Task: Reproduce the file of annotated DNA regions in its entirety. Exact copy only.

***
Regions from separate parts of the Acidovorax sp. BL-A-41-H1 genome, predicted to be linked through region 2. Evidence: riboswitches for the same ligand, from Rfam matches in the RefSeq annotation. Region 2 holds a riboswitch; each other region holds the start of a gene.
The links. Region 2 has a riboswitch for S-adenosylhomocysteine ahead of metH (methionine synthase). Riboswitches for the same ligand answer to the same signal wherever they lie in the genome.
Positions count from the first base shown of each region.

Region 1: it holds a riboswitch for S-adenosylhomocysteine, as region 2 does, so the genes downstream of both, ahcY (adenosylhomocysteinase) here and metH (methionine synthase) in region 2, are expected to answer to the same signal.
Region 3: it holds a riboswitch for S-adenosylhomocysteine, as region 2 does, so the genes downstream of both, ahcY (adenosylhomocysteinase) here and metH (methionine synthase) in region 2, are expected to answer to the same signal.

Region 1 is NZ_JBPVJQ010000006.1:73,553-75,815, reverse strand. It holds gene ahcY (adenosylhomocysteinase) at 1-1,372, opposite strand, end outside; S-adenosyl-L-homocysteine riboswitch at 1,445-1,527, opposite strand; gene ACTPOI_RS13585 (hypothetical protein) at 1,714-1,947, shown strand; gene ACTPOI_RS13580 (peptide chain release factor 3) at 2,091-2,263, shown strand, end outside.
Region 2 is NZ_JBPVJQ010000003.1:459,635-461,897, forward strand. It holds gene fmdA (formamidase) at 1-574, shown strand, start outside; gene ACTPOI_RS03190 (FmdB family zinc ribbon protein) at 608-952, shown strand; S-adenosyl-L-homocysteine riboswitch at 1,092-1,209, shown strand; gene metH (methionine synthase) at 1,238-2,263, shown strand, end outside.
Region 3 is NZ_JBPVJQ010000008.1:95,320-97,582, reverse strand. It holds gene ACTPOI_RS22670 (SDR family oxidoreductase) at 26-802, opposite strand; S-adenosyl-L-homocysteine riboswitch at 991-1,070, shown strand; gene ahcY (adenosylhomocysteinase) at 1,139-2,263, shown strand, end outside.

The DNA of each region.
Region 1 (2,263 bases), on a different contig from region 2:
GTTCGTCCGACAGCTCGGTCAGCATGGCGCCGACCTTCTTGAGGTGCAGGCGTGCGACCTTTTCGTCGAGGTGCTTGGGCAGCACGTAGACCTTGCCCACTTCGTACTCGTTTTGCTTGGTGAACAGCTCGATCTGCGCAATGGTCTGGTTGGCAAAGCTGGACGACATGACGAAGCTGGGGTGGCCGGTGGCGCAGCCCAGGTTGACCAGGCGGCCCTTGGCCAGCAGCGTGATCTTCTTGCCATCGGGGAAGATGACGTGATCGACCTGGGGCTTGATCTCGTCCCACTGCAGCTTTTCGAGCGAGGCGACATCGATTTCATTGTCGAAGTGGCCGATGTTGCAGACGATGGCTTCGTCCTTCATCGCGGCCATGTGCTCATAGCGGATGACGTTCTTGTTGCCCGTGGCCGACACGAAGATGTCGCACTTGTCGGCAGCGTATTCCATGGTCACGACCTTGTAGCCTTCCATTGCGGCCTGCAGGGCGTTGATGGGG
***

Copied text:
Regions from separate parts of the Acidovorax sp. BL-A-41-H1 genome, predicted to be linked through region 2. Evidence: riboswitches for the same ligand, from Rfam matches in the RefSeq annotation. Region 2 holds a riboswitch; each other region holds the start of a gene.
The links. Region 2 has a riboswitch for S-adenosylhomocysteine ahead of metH (methionine synthase). Riboswitches for the same ligand answer to the same signal wherever they lie in the genome.
Positions count from the first base shown of each region.

Region 1: it holds a riboswitch for S-adenosylhomocysteine, as region 2 does, so the genes downstream of both, ahcY (adenosylhomocysteinase) here and metH (methionine synthase) in region 2, are expected to answer to the same signal.
Region 3: it holds a riboswitch for S-adenosylhomocysteine, as region 2 does, so the genes downstream of both, ahcY (adenosylhomocysteinase) here and metH (methionine synthase) in region 2, are expected to answer to the same signal.

Region 1 is NZ_JBPVJQ010000006.1:73,553-75,815, reverse strand. It holds gene ahcY (adenosylhomocysteinase) at 1-1,372, opposite strand, end outside; S-adenosyl-L-homocysteine riboswitch at 1,445-1,527, opposite strand; gene ACTPOI_RS13585 (hypothetical protein) at 1,714-1,947, shown strand; gene ACTPOI_RS13580 (peptide chain release factor 3) at 2,091-2,263, shown strand, end outside.
Region 2 is NZ_JBPVJQ010000003.1:459,635-461,897, forward strand. It holds gene fmdA (formamidase) at 1-574, shown strand, start outside; gene ACTPOI_RS03190 (FmdB family zinc ribbon protein) at 608-952, shown strand; S-adenosyl-L-homocysteine riboswitch at 1,092-1,209, shown strand; gene metH (methionine synthase) at 1,238-2,263, shown strand, end outside.
Region 3 is NZ_JBPVJQ010000008.1:95,320-97,582, reverse strand. It holds gene ACTPOI_RS22670 (SDR family oxidoreductase) at 26-802, opposite strand; S-adenosyl-L-homocysteine riboswitch at 991-1,070, shown strand; gene ahcY (adenosylhomocysteinase) at 1,139-2,263, shown strand, end outside.

The DNA of each region.
Region 1 (2,263 bases), on a different contig from region 2:
GTTCGTCCGACAGCTCGGTCAGCATGGCGCCGACCTTCTTGAGGTGCAGGCGTGCGACCTTTTCGTCGAGGTGCTTGGGCAGCACGTAGACCTTGCCCACTTCGTACTCGTTTTGCTTGGTGAACAGCTCGATCTGCGCAATGGTCTGGTTGGCAAAGCTGGACGACATGACGAAGCTGGGGTGGCCGGTGGCGCAGCCCAGGTTGACCAGGCGGCCCTTGGCCAGCAGCGTGATCTTCTTGCCATCGGGGAAGATGACGTGATCGACCTGGGGCTTGATCTCGTCCCACTGCAGCTTTTCGAGCGAGGCGACATCGATTTCATTGTCGAAGTGGCCGATGTTGCAGACGATGGCTTCGTCCTTCATCGCGGCCATGTGCTCATAGCGGATGACGTTCTTGTTGCCCGTGGCCGACACGAAGATGTCGCACTTGTCGGCAGCGTATTCCATGGTCACGACCTTGTAGCCTTCCATTGCGGCCTGCAGGGCGTTGATGGGG